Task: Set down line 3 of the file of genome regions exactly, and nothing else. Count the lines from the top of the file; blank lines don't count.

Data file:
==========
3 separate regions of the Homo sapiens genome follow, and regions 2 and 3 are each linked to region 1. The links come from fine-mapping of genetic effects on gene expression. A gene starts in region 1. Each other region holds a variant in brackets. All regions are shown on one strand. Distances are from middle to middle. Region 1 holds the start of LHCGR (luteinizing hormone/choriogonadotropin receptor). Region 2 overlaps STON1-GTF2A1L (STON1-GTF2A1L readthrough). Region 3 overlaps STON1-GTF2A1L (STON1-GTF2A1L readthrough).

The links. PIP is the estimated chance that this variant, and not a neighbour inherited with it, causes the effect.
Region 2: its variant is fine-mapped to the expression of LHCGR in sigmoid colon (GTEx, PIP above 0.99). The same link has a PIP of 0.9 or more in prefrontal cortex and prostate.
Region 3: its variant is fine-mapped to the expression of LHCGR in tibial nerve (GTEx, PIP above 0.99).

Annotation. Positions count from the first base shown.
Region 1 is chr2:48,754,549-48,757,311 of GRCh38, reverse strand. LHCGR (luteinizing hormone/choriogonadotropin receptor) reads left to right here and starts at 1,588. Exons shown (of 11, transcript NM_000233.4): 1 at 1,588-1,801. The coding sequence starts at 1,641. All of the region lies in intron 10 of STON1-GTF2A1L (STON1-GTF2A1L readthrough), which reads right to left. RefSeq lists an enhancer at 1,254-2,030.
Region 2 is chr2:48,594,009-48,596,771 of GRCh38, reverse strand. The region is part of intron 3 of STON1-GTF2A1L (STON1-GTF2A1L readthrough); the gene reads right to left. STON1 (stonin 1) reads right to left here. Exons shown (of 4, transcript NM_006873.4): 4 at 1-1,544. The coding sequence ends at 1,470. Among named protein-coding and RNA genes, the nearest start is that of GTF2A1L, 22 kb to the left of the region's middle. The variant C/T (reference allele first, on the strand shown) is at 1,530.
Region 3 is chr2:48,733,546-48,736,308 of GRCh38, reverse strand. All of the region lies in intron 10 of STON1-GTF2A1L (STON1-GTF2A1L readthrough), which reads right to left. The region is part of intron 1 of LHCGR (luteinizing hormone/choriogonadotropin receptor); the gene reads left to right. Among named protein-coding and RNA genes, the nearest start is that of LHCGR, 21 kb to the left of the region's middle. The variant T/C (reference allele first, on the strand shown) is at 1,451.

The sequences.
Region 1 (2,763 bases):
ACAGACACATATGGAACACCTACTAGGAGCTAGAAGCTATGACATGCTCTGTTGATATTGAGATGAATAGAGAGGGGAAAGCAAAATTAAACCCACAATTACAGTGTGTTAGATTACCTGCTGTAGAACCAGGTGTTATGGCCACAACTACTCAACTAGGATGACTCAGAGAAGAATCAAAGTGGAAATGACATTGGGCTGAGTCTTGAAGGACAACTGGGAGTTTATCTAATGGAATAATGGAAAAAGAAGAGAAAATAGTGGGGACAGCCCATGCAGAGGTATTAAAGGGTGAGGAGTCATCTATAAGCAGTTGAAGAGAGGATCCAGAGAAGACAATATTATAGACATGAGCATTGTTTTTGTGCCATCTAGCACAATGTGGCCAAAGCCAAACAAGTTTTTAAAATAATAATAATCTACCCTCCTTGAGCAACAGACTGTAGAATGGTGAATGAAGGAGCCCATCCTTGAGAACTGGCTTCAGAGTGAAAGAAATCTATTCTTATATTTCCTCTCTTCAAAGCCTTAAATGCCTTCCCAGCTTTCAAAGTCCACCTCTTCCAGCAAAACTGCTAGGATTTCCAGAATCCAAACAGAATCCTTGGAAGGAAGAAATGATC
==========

Region 2: its variant is fine-mapped to the expression of LHCGR in sigmoid colon (GTEx, PIP above 0.99). The same link has a PIP of 0.9 or more in prefrontal cortex and prostate.